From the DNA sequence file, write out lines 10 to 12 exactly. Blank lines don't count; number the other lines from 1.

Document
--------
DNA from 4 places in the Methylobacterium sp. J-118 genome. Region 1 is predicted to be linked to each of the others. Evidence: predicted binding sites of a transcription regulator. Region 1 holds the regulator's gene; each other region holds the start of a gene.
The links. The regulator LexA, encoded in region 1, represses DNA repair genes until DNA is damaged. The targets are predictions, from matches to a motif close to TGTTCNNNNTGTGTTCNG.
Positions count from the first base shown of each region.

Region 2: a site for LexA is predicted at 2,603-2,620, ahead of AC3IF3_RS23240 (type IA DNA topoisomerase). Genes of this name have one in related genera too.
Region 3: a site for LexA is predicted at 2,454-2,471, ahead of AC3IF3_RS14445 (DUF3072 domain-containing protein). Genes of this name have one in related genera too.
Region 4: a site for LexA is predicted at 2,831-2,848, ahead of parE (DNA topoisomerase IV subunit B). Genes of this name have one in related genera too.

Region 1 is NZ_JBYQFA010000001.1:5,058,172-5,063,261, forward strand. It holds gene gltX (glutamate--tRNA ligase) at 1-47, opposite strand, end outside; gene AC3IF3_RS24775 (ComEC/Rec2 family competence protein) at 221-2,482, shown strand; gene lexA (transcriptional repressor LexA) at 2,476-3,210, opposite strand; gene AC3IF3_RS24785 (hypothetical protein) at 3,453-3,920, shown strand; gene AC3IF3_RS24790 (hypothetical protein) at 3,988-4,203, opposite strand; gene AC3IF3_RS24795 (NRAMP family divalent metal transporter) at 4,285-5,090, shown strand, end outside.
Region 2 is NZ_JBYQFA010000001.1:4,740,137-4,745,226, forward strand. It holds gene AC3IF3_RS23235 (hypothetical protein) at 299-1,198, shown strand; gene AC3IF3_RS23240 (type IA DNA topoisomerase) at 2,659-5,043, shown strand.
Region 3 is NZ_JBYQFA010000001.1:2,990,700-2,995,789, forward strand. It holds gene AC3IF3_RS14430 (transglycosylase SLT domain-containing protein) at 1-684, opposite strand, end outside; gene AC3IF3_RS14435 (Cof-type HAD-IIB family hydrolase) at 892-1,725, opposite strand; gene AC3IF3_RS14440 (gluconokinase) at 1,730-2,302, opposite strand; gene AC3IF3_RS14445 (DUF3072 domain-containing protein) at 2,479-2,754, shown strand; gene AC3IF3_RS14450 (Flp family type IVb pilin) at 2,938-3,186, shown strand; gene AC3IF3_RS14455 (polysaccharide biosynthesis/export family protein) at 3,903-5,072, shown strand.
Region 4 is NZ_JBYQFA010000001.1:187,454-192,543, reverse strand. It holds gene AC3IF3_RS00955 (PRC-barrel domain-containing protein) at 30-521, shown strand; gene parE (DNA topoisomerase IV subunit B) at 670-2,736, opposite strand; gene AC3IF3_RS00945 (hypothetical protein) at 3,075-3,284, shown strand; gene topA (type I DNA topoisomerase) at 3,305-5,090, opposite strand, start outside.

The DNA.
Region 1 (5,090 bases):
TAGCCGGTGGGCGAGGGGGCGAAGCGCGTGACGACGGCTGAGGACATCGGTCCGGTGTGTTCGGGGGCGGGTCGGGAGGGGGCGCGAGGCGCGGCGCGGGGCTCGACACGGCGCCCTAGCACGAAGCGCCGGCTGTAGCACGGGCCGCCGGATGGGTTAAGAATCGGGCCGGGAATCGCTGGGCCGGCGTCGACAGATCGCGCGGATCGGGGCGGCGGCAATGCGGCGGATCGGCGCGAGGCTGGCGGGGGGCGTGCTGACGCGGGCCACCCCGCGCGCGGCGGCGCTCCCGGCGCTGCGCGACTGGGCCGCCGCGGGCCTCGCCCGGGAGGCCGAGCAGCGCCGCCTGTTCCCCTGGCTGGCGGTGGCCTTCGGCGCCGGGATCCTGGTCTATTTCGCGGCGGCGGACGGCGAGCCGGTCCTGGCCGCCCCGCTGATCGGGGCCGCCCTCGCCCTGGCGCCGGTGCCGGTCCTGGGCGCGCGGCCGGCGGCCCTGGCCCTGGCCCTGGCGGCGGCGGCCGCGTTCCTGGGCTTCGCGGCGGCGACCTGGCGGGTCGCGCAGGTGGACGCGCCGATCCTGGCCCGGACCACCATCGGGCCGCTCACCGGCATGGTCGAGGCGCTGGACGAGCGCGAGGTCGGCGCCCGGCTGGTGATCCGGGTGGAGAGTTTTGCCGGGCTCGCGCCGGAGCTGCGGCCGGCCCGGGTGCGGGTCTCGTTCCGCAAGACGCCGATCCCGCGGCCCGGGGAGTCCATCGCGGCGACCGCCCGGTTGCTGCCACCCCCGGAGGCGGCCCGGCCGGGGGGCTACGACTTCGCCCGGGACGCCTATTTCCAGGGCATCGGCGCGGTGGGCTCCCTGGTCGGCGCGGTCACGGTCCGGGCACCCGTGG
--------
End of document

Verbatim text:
Region 4 is NZ_JBYQFA010000001.1:187,454-192,543, reverse strand. It holds gene AC3IF3_RS00955 (PRC-barrel domain-containing protein) at 30-521, shown strand; gene parE (DNA topoisomerase IV subunit B) at 670-2,736, opposite strand; gene AC3IF3_RS00945 (hypothetical protein) at 3,075-3,284, shown strand; gene topA (type I DNA topoisomerase) at 3,305-5,090, opposite strand, start outside.

The DNA.
Region 1 (5,090 bases):